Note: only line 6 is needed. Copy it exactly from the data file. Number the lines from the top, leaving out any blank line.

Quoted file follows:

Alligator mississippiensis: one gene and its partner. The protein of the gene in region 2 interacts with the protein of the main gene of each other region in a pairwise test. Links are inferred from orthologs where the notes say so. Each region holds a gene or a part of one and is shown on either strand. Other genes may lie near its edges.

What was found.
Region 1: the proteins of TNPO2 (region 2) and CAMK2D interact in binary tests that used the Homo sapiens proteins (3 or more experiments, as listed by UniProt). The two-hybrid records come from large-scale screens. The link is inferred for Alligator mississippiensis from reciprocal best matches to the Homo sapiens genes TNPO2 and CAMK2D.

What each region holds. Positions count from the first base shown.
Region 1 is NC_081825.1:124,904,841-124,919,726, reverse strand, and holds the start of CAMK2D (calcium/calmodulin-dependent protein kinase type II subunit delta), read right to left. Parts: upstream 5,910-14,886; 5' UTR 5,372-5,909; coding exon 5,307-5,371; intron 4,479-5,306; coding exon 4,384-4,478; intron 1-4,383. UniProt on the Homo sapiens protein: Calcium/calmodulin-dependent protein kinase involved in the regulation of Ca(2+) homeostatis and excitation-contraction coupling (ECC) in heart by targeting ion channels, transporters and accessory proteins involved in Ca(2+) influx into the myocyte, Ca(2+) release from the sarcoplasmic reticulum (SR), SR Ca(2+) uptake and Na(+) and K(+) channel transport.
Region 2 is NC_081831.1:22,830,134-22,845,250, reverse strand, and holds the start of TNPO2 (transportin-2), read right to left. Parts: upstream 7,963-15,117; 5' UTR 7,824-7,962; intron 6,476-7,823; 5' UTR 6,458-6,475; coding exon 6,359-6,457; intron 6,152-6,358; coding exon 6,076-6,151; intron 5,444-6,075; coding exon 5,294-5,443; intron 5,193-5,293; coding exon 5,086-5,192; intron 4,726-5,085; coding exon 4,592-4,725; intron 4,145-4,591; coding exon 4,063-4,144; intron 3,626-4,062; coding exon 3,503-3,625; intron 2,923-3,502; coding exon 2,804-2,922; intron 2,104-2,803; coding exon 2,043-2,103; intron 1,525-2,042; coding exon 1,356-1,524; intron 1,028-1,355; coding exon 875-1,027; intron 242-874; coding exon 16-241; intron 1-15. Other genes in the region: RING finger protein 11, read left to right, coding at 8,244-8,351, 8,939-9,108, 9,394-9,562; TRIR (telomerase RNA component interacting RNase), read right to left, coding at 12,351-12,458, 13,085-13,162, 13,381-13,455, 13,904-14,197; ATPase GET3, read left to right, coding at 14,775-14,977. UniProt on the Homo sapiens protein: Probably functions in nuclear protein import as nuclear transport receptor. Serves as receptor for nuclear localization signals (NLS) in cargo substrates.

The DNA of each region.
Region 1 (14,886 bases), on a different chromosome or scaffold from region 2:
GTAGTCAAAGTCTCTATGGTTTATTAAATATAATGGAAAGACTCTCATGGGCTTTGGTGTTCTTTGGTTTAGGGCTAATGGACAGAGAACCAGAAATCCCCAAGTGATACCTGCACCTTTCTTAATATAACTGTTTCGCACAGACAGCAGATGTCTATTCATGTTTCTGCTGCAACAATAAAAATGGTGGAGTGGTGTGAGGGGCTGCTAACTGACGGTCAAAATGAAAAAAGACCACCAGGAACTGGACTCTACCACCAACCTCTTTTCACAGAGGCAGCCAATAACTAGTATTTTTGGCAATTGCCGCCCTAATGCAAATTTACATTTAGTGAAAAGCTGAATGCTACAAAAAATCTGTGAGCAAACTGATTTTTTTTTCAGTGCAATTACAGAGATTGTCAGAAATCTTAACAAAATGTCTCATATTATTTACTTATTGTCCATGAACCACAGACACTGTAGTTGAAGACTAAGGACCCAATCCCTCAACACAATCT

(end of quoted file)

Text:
Region 2 is NC_081831.1:22,830,134-22,845,250, reverse strand, and holds the start of TNPO2 (transportin-2), read right to left. Parts: upstream 7,963-15,117; 5' UTR 7,824-7,962; intron 6,476-7,823; 5' UTR 6,458-6,475; coding exon 6,359-6,457; intron 6,152-6,358; coding exon 6,076-6,151; intron 5,444-6,075; coding exon 5,294-5,443; intron 5,193-5,293; coding exon 5,086-5,192; intron 4,726-5,085; coding exon 4,592-4,725; intron 4,145-4,591; coding exon 4,063-4,144; intron 3,626-4,062; coding exon 3,503-3,625; intron 2,923-3,502; coding exon 2,804-2,922; intron 2,104-2,803; coding exon 2,043-2,103; intron 1,525-2,042; coding exon 1,356-1,524; intron 1,028-1,355; coding exon 875-1,027; intron 242-874; coding exon 16-241; intron 1-15. Other genes in the region: RING finger protein 11, read left to right, coding at 8,244-8,351, 8,939-9,108, 9,394-9,562; TRIR (telomerase RNA component interacting RNase), read right to left, coding at 12,351-12,458, 13,085-13,162, 13,381-13,455, 13,904-14,197; ATPase GET3, read left to right, coding at 14,775-14,977. UniProt on the Homo sapiens protein: Probably functions in nuclear protein import as nuclear transport receptor. Serves as receptor for nuclear localization signals (NLS) in cargo substrates.